It’s smart to have your fireplaces and chimneys inspected by a professional once a year, if possible. They will make sure you don’t have particle buildup and that cracks or damages are assessed so you can address them quickly.
We at Homesense strongly recommend changing out your filter at least 4 times a year with the changing seasons. Air is always circulating through the system, so it’s important to keep it clean and fresh. Watch the following video from one of our owners on how to properly change the filter.
If there happens to be a good amount of buildup in the air vents and ducts, you can have Homesense come out to inspect and remove buildup. The same also applies to dryer vents. Manufacturers recommend annual cleanings to remove lint and dust buildup, improve air quality, and reduce house fires.
At Homesense, we use the following process for duct cleaning:
Be sure you have your furnace inspected on a regular basis, especially if you see warning signs of the heat or air conditioning not working properly. Common indicators include a system that is constantly running, strange smells from the vents, and higher energy bills. If your furnace stops working altogether, a Homesense technician can help to conduct a 19-point inspection of the system.
Air purifiers might sometimes seem unnecessary, especially when thinking through whether or not it’s worth the investment. However, if you encounter any of the following on a regular basis, an air purifier might be exactly what you need.
Secondhand smoke is considered to be incredibly dangerous to your body and can have negative long-term side effects. Air purifiers that have HEPA filters are designed to rid spaces of this secondhand smoke along with tobacco pollutants.
New house smells may seem fresh and clean, but sometimes the air can be filled with toxins like formaldehyde — which can also cause health problems. An air purifier will help to clear the air and make your home move-in ready.
Many pet owners aren’t necessarily willing to get rid of their animal because of pet dander and fur. If you aren’t wanting to get rid of fluffy just yet but can’t stand the dander and hair you see, an air purifier might be the next best thing.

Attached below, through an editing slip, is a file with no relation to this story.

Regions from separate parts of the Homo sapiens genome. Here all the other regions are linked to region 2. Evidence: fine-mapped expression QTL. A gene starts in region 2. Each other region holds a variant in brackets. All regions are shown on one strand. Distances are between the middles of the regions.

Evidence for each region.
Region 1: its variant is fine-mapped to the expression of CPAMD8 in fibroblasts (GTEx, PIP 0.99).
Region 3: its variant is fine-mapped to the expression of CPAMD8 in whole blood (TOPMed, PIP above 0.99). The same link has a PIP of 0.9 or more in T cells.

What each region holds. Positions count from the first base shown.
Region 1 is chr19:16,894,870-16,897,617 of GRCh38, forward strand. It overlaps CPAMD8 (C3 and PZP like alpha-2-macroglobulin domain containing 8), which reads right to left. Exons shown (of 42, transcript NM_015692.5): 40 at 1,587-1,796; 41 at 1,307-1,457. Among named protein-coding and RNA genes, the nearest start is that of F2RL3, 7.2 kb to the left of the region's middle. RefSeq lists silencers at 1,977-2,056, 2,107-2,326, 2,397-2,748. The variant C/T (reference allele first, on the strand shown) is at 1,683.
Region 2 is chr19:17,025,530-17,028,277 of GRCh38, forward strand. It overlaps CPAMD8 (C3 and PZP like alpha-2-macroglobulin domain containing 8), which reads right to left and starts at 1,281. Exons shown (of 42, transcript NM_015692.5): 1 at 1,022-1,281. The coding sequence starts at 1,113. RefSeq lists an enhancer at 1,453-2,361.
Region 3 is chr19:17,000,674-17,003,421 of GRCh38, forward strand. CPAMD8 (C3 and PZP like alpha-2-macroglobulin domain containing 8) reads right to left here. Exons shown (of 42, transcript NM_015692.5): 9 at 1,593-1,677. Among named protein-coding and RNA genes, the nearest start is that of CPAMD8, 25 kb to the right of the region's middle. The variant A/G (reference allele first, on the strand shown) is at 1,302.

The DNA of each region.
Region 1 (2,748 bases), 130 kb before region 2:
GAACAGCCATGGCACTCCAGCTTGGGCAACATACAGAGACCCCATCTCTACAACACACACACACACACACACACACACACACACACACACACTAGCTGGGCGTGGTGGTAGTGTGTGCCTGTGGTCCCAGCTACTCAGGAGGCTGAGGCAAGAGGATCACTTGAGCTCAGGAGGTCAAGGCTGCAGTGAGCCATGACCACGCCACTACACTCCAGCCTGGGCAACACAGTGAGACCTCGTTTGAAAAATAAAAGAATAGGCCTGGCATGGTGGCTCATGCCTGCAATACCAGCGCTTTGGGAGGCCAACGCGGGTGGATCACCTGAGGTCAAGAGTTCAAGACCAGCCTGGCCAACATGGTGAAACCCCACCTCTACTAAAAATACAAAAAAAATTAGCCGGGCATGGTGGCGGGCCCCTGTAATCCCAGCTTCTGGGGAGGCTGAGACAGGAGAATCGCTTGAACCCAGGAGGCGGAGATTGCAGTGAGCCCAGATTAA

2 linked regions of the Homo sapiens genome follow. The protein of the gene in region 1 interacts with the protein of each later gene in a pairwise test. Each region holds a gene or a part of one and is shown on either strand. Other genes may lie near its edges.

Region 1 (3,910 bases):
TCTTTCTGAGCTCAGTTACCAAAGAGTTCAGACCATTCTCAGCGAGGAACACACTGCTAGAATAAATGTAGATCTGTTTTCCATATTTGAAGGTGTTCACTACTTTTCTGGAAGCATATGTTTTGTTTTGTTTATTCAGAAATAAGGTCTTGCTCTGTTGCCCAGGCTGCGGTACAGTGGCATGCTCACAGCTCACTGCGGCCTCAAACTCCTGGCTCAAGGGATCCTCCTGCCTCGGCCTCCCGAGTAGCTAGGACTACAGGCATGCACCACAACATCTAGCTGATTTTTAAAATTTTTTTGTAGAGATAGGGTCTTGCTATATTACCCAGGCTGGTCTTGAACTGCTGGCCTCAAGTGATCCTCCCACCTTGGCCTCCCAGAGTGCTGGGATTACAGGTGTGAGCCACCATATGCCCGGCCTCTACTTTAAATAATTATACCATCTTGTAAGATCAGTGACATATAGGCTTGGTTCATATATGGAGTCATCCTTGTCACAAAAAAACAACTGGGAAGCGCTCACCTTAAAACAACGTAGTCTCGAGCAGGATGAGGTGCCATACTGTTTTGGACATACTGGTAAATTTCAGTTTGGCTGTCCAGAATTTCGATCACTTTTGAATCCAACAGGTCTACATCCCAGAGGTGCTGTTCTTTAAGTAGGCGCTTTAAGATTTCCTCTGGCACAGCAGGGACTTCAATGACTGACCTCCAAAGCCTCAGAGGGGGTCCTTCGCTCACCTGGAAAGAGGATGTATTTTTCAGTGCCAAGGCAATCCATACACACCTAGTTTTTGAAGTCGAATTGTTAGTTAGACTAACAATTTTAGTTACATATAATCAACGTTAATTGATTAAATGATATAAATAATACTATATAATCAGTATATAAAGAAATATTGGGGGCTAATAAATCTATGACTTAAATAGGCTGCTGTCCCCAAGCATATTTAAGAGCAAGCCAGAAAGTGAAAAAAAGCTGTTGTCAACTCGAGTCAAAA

An air purifier can be a great catch-all for general smells that roam your home from neighbors, pets, or teenagers with smelly clothes.
If you have a family or friend with respiratory issues like asthma that are easily triggered by dust and allergens, you want to do everything in your power to clear the air. An air purifier can help eliminate triggers and keep everyone breathing easily.
As excellent as many of our heating and cooling systems are, they can’t always provide full protection from the inevitable sticky weather that occurs in the midwest. With some older homes especially, the need to improve air flow and reduce moisture becomes much more significant.
Factors our customers often consider when choosing a dehumidifier include:
Just as you might use a dehumidifier in the sticky summer months to address moisture, you might also consider a humidifier in the dry winter months. Many are familiar with portable humidifiers for the sake of reducing cold-like symptoms when going to sleep, but many have not yet heard about whole-home humidifiers.
Our experts professionally install these to distribute the much needed moisture throughout your ductwork. This is a very safe and sanitary option because it plumbs directly into your home’s water source.
Factors our clients often consider when choosing a humidifier include:
Review some of the best whole-home humidifiers that Homesense recommends to improve your indoor air quality when it’s dry.
We think there are several positives to investing in a humidifier for your house.
Prevent respiratory problems, decrease your likelihood of catching the flu or a cold, and reduce your chances of getting an infection.
Eliminate symptoms, such as dry skin and noses, scratchy throats, asthma, allergies, and shocks you sometimes get from static electricity.
A humidifier can save your dry hardwood floors from cracking, walls from warping, paint from chipping and electronics from getting damaged from too much moisture in the air.
According to the Department of Energy, you save up to 4 percent on your heating bill for every degree you lower your thermostat. A home with higher humidity levels will make you feel warmer, allowing you to keep your thermostat at lower temperatures.
Not sure which humidifier to choose? We carry and supply humidifiers by Aprilaire and can provide any of the following from their site. We recommend the whole house humidifiers below to improve your indoor air quality when it’s dry.
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Attaining good indoor air quality is easier than it may sound. While many of the suggestions above provide long lists of suggestions for your next steps, majority of the time it only requires preventative care.
Here at Homesense Heating and Cooling, our experts can help you attain the indoor air quality you desire at the right quality and price you need. Looking for more information on air purifiers, de/humidifiers, or HVAC systems? Be sure to email us or give us a call today!